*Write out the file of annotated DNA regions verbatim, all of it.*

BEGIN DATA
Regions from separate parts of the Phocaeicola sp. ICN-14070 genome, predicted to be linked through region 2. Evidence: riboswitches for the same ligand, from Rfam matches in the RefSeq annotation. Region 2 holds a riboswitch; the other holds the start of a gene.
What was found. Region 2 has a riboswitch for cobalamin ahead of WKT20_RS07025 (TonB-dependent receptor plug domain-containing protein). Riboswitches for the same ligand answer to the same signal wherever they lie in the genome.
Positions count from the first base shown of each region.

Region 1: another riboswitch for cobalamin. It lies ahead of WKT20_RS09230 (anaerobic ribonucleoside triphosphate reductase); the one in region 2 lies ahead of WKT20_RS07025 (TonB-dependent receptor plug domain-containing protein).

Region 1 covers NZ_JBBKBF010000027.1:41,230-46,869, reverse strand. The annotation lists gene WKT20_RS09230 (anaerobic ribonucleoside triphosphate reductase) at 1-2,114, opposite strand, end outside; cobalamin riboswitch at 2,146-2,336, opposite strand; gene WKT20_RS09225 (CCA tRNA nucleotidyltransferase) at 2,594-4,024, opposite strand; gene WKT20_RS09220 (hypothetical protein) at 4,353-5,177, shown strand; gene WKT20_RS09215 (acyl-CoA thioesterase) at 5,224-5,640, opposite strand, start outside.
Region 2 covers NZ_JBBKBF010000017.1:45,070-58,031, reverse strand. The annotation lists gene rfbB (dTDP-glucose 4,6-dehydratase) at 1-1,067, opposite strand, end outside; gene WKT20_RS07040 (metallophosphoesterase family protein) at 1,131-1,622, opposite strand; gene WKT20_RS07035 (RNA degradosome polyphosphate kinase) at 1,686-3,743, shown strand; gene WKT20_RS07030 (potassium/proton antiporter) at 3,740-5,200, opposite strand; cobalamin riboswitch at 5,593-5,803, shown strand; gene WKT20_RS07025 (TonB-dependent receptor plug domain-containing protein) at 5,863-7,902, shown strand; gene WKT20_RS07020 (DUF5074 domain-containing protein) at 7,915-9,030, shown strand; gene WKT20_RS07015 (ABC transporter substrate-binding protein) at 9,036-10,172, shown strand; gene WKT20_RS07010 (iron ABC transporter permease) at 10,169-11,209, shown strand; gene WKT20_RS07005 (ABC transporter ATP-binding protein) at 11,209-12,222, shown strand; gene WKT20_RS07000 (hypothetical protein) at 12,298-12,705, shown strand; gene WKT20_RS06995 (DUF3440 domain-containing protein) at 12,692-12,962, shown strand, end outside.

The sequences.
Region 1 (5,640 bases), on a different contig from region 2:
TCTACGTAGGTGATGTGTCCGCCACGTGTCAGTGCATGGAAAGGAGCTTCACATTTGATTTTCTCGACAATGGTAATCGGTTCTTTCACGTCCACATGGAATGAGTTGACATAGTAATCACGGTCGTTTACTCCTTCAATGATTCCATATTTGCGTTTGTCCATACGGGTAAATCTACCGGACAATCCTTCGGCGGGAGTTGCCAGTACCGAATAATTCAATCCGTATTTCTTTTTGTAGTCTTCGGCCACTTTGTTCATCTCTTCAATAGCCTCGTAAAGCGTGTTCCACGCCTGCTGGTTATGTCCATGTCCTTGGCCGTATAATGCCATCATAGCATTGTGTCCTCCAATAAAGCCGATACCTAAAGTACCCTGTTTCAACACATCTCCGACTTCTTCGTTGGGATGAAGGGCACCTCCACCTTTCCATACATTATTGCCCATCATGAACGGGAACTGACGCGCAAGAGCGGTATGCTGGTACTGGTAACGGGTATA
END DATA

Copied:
Regions from separate parts of the Phocaeicola sp. ICN-14070 genome, predicted to be linked through region 2. Evidence: riboswitches for the same ligand, from Rfam matches in the RefSeq annotation. Region 2 holds a riboswitch; the other holds the start of a gene.
What was found. Region 2 has a riboswitch for cobalamin ahead of WKT20_RS07025 (TonB-dependent receptor plug domain-containing protein). Riboswitches for the same ligand answer to the same signal wherever they lie in the genome.
Positions count from the first base shown of each region.

Region 1: another riboswitch for cobalamin. It lies ahead of WKT20_RS09230 (anaerobic ribonucleoside triphosphate reductase); the one in region 2 lies ahead of WKT20_RS07025 (TonB-dependent receptor plug domain-containing protein).

Region 1 covers NZ_JBBKBF010000027.1:41,230-46,869, reverse strand. The annotation lists gene WKT20_RS09230 (anaerobic ribonucleoside triphosphate reductase) at 1-2,114, opposite strand, end outside; cobalamin riboswitch at 2,146-2,336, opposite strand; gene WKT20_RS09225 (CCA tRNA nucleotidyltransferase) at 2,594-4,024, opposite strand; gene WKT20_RS09220 (hypothetical protein) at 4,353-5,177, shown strand; gene WKT20_RS09215 (acyl-CoA thioesterase) at 5,224-5,640, opposite strand, start outside.
Region 2 covers NZ_JBBKBF010000017.1:45,070-58,031, reverse strand. The annotation lists gene rfbB (dTDP-glucose 4,6-dehydratase) at 1-1,067, opposite strand, end outside; gene WKT20_RS07040 (metallophosphoesterase family protein) at 1,131-1,622, opposite strand; gene WKT20_RS07035 (RNA degradosome polyphosphate kinase) at 1,686-3,743, shown strand; gene WKT20_RS07030 (potassium/proton antiporter) at 3,740-5,200, opposite strand; cobalamin riboswitch at 5,593-5,803, shown strand; gene WKT20_RS07025 (TonB-dependent receptor plug domain-containing protein) at 5,863-7,902, shown strand; gene WKT20_RS07020 (DUF5074 domain-containing protein) at 7,915-9,030, shown strand; gene WKT20_RS07015 (ABC transporter substrate-binding protein) at 9,036-10,172, shown strand; gene WKT20_RS07010 (iron ABC transporter permease) at 10,169-11,209, shown strand; gene WKT20_RS07005 (ABC transporter ATP-binding protein) at 11,209-12,222, shown strand; gene WKT20_RS07000 (hypothetical protein) at 12,298-12,705, shown strand; gene WKT20_RS06995 (DUF3440 domain-containing protein) at 12,692-12,962, shown strand, end outside.

The sequences.
Region 1 (5,640 bases), on a different contig from region 2:
TCTACGTAGGTGATGTGTCCGCCACGTGTCAGTGCATGGAAAGGAGCTTCACATTTGATTTTCTCGACAATGGTAATCGGTTCTTTCACGTCCACATGGAATGAGTTGACATAGTAATCACGGTCGTTTACTCCTTCAATGATTCCATATTTGCGTTTGTCCATACGGGTAAATCTACCGGACAATCCTTCGGCGGGAGTTGCCAGTACCGAATAATTCAATCCGTATTTCTTTTTGTAGTCTTCGGCCACTTTGTTCATCTCTTCAATAGCCTCGTAAAGCGTGTTCCACGCCTGCTGGTTATGTCCATGTCCTTGGCCGTATAATGCCATCATAGCATTGTGTCCTCCAATAAAGCCGATACCTAAAGTACCCTGTTTCAACACATCTCCGACTTCTTCGTTGGGATGAAGGGCACCTCCACCTTTCCATACATTATTGCCCATCATGAACGGGAACTGACGCGCAAGAGCGGTATGCTGGTACTGGTAACGGGTATA